Order and disorder
Japan is a very orderly society.
I had never spent time there until a couple of years back and took the opportunity to visit during Hanami –the Cherry Blossom season.
India is chaotic; traffic, queues, loud.
But they both work – they are both functioning societies and both proving effective in recovering from the economic downturn. How does that work then? How can two very different systems produce similar positive outcomes? I think the answer is to be found in Alignment; in this case, cultural alignment. A Japanese commuter knows that there are marks on the subway platforms that show where the train doors will open and that there are marks where they should stand. An Indian motorist knows that the car horn is to let others know you are there and that to use your indicators would be to lose the opportunity to manouevre and could confuse other drivers. Neither instances of alignment would work effectively if transposed and would cause anxiety, confusion and possibly collision.
So, as a leader, perhaps looking to institute change in your organisation, what do you do? Push the unqueueable (this is a word now) into a queue? Remove structure and order where it has been a foundation?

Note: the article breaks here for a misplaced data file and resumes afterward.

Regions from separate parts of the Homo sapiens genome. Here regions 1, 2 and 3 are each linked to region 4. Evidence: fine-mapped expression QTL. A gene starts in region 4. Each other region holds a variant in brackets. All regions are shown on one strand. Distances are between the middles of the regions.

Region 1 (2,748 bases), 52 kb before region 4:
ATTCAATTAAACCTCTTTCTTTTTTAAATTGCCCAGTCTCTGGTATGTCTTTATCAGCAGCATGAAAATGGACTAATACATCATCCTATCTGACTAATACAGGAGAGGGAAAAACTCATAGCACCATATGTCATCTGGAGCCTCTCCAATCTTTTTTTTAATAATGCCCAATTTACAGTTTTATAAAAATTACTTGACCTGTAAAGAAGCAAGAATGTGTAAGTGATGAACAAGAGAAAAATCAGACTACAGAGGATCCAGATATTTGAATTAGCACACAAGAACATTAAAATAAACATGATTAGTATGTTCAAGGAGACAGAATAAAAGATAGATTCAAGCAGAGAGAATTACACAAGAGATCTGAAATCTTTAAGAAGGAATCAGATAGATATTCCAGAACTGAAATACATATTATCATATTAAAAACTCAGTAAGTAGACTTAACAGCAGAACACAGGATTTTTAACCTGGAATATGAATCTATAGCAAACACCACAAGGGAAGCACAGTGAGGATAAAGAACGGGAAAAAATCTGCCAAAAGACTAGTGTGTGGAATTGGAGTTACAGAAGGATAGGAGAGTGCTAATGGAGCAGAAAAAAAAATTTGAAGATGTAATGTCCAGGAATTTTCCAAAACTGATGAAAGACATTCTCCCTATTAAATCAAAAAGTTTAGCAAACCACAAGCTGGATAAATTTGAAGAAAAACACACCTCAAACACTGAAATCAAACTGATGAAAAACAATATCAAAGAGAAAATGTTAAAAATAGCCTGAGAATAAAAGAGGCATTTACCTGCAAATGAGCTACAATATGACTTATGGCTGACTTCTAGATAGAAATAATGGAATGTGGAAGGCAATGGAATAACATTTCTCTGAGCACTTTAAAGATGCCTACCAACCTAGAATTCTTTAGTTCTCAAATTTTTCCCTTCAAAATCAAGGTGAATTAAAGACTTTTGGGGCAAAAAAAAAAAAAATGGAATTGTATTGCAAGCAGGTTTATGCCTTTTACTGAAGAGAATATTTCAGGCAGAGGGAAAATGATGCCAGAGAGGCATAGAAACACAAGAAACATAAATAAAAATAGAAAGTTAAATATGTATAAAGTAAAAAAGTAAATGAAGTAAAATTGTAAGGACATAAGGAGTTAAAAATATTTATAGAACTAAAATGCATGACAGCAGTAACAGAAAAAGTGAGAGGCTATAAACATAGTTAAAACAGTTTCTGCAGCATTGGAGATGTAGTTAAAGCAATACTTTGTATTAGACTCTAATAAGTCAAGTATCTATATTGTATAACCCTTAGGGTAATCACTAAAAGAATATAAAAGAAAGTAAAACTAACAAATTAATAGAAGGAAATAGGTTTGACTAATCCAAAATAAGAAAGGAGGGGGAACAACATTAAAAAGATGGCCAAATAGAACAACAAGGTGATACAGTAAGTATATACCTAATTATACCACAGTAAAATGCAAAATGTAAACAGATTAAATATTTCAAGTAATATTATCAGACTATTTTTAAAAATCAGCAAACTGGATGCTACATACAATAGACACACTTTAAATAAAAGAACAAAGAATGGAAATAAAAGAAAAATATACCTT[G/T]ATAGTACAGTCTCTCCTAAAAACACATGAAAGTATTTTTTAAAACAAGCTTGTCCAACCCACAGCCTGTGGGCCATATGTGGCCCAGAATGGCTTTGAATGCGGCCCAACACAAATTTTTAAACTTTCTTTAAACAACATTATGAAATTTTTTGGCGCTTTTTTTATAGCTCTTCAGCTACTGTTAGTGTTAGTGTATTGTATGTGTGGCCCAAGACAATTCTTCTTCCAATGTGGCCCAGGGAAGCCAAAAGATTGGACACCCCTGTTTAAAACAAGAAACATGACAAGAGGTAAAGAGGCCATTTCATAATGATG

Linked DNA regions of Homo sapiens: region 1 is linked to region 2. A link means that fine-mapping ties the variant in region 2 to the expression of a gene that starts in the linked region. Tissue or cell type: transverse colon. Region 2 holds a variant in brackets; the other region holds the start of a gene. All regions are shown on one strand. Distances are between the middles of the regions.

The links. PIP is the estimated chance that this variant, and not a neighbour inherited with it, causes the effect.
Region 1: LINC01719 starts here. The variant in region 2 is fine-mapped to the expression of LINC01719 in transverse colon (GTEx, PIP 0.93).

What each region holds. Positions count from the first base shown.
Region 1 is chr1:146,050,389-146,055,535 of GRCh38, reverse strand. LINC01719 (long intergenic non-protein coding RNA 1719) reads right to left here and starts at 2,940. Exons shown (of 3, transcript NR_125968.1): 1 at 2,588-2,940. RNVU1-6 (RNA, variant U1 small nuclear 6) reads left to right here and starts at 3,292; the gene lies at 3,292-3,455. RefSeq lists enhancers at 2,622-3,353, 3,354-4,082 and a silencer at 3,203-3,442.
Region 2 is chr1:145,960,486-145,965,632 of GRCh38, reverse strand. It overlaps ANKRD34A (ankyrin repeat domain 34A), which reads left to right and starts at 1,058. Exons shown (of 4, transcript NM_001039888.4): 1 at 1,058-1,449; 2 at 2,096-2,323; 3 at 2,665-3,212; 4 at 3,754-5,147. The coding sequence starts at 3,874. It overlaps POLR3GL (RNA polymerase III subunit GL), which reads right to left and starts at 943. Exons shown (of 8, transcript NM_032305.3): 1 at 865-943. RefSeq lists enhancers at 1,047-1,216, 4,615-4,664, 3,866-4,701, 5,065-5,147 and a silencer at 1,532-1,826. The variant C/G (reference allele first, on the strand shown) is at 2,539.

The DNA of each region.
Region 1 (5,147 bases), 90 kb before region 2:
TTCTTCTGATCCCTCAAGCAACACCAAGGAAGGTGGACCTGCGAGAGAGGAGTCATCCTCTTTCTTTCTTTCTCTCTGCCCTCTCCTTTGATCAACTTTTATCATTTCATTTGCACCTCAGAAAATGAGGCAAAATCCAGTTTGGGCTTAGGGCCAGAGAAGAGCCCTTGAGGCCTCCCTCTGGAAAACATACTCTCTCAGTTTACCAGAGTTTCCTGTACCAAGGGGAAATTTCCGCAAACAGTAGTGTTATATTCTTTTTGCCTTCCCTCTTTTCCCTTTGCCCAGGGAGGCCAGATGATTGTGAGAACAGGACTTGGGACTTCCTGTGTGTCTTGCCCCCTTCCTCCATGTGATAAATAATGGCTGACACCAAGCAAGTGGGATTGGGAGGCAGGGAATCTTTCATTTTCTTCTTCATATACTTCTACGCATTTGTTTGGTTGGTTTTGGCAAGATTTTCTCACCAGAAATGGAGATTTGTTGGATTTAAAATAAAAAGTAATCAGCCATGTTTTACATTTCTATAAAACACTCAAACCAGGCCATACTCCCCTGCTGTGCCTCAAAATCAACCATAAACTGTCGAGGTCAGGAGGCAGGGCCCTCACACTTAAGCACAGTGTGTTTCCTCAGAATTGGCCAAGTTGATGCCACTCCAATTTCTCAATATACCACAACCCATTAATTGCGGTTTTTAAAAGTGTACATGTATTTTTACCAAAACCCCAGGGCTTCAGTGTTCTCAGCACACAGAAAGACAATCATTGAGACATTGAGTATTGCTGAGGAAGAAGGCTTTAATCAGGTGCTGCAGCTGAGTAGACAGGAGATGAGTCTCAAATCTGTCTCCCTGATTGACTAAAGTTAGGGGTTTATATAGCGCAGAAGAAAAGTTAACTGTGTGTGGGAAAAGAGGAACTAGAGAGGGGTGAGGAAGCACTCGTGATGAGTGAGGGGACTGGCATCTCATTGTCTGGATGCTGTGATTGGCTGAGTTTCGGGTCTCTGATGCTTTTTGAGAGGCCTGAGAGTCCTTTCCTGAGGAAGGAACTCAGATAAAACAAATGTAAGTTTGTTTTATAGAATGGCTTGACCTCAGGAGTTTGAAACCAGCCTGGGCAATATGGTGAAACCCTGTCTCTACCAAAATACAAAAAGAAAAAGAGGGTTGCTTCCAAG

Perhaps a key to leading change is to recognise what has been the established order and even where it is not what you believe the business needs for the future, take time to understand it fully:
- What does it give people, how does it provide security, who relies upon it?
- Does it really improve the business?
- Do you really understand what you are intending to dismantle?
- Are there elements that should remain?
When you believe you have really have an understanding, re-evaluate the change you intend to introduce against your improved view.
Just, don’t jump a queue in Tokyo.